In my local area I have recently been made aware of at least 3 instances where dogs have ingested rat poison – sadly, one of those dogs didn’t make it.
Since then, another of my friends has found rat poison dumped in the garden after their neighbours took exception to the dogs barking. So, firstly, would you know what rat poison looks like if you come across it?
Its important to be able to spot the signs and symptoms of poisoning if you can and, as I started to do a blog on this very subject, I came across this brilliant information on the www.ehow.com website and honestly, it’s so good there is no point in me re-writing it.
This article by www.ehow.com sums it up really well and from it the following information on the signs to look out for is as follows:-
Pale Gums – Pale gums are a sign of anemia, a common side effect of rat poisoning. Your dog’s gums should be bright pink. If they appear pale pink to white or grayish white, there is cause for concern. Become familiar with your dog’s normal gum tone so that you are more easily able to spot a problem.
Drooling – Drooling, especially if accompanied by streaks of blood in the saliva, may indicate poison ingestion. Most dogs drool when they see food or become overheated, but a foamy drool without cause should be investigated. Other toxic conditions cause drooling such as eating toads, in particular can cause foamy drool, but if there is blood present, examine the interior of your dog’s mouth. If the source of the blood is not a cut or injury to the mouth, contact your veterinarian.
Sudden Weakness – Fever, muscle tremors and sudden weakness indicate a dangerous condition. The signs of rat poison toxicity are subtle; be alert to changes in your dog’s demeanor. If rat poisoning is left untreated, it can cause fatal hemorrhaging and internal bleeding.
Blood – Rat poisons cause internal bleeding and organs may begin to fail. Large amounts of blood in the urine, feces or vomit, a bloody nose or uncontrolled bleeding from the mouth or anus is a serious sign. Your dog needs immediate veterinary attention at this point. Bleeding – Symptoms begin 72 to 96 hours after ingestion of anticoagulant rat poison. The dog will show bleeding throughout its system. Often blood flows from the nose, ears, eyes, gums and even skin. Urine or bowel movements show blood. Where the dog’s skin is visible, widespread bruising often appears.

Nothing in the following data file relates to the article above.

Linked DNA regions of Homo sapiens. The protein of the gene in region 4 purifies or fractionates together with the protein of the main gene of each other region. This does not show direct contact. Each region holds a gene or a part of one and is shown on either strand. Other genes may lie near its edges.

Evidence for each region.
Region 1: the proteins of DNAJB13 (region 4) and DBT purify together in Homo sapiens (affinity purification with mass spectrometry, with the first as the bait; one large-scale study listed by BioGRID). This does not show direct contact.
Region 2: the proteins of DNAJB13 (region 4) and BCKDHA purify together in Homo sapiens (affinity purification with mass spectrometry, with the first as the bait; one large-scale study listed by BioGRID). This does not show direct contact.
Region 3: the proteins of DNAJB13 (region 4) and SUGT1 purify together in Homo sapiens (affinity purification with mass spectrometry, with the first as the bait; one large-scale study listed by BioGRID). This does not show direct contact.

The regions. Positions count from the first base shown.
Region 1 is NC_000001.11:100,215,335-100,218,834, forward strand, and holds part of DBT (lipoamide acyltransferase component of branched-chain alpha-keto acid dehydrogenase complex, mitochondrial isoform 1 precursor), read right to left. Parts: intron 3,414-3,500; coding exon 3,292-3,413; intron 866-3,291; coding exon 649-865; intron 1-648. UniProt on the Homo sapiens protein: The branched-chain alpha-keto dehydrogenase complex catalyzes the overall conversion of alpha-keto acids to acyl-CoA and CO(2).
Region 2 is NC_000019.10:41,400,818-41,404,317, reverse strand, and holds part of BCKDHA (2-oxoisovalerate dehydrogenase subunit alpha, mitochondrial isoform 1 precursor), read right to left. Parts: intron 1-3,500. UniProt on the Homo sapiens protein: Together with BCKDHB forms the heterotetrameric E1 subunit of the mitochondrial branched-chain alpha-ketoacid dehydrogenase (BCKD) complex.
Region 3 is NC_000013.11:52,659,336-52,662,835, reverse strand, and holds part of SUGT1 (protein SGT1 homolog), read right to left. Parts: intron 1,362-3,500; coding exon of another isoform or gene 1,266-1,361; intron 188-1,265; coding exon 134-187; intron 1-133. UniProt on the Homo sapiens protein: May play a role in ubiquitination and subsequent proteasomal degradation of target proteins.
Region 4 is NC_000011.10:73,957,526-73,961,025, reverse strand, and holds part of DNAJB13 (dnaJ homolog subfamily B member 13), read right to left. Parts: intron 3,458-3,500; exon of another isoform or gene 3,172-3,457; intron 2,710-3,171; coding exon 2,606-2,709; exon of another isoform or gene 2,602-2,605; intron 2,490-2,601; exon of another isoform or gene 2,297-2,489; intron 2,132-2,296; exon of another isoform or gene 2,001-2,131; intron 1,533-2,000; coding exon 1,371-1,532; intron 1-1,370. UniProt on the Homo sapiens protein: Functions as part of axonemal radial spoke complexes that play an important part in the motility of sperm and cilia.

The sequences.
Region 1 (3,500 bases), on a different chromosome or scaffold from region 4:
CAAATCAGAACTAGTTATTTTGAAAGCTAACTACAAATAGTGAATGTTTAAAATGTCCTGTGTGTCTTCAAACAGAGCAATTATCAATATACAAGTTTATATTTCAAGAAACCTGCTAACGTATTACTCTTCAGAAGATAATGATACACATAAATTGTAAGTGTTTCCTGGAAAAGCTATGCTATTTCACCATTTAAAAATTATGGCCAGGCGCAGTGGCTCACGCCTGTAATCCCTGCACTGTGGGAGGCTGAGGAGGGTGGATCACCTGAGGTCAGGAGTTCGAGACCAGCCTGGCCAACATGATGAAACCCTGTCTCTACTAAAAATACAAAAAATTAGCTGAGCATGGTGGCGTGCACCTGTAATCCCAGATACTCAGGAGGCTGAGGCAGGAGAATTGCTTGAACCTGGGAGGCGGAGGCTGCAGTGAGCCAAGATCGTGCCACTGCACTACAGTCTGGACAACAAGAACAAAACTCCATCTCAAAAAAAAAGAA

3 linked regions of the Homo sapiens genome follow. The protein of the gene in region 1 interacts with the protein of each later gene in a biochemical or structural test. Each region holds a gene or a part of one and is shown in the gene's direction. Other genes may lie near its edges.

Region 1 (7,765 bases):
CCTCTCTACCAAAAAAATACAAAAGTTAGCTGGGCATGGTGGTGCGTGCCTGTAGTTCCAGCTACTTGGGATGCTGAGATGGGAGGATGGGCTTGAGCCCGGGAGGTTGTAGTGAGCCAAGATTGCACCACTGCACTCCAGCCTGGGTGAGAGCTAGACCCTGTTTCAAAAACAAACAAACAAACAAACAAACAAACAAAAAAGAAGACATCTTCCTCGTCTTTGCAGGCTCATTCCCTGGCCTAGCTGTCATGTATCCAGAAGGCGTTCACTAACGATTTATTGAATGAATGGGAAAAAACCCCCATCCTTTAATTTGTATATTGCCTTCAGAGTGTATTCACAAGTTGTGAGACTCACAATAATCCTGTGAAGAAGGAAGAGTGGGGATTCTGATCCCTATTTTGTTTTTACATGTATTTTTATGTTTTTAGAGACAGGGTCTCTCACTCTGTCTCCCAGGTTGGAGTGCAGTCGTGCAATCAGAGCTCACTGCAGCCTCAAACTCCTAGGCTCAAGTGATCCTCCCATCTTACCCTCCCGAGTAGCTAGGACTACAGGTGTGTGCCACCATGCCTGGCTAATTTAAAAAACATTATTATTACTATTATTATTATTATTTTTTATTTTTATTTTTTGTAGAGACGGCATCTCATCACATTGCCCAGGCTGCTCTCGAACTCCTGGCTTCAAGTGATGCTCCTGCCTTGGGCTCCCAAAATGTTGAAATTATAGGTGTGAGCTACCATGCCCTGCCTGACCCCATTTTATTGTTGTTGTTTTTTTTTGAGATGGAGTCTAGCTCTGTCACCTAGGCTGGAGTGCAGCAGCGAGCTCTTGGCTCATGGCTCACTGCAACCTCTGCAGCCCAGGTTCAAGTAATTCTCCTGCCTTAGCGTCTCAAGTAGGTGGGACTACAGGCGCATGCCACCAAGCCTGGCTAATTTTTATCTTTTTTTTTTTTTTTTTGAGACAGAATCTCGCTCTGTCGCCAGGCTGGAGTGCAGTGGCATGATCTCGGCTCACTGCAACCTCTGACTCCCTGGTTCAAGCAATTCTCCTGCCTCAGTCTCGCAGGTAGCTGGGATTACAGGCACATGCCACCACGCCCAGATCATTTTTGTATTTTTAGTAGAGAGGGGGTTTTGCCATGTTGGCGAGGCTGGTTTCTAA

Contaminated Rodents – Rats and mice do not die immediately after eating rodenticides. They may live for one to two days, gradually becoming more debilitated. These animals are easy prey for dogs and cats. Often, the amount contained in a poisoned rodent is not enough to kill a dog, but ingestion could cause illness.
Coughing – The dog might exhibit signs of respiratory distress, such as wheezing and coughing, as its lungs fill with blood. It is not unusual for the dog to cough up blood in an effort to clear its lungs. The dog’s gums will appear pale or white from lack of oxygen and excessive bleeding.
Abdomen – The dog’s abdomen begins to distend. Upon palpitation it will feel hard and filled with fluid as blood seeps into the abdominal cavity from widespread bleeding of the internal organs.
Collapse – As the poisoning progresses, the dog collapses, too weak to stand or even sit up. The dog might struggle to rise but will be unable even to lift its head as the poisoning progresses. The dog’s body feels cold to the touch as shock sets in.
Respiratory Rate – The dog’s breathing becomes shallow and may appear slow. As the poisoning progresses, the dog’s breathing might become rapid and hollow as the dog gasps for breath. The animal is unable to absorb oxygen due to the abundance of blood and flood within its lungs. Respiratory distress sets in. The dog will quickly loose awareness of its surroundings.
Heart Rate – The dog’s heart rate becomes slow and the animal looses consciousness. If immediate medical treatment is not sought, the dog quickly dies.
What To Do –
If you know that your dog has consumed rat poison, induce vomiting. Administer one tea spoon to 1/8 cup of salt water or 3% hydrogen peroxide. Use a needle-free syringe or turkey baster to squirt the solution to the back of the throat ensuring that you do not do this too quickly or choke him. Follow vomiting with an emergency veterinary visit, activated charcoal and/or vitamin K supplements.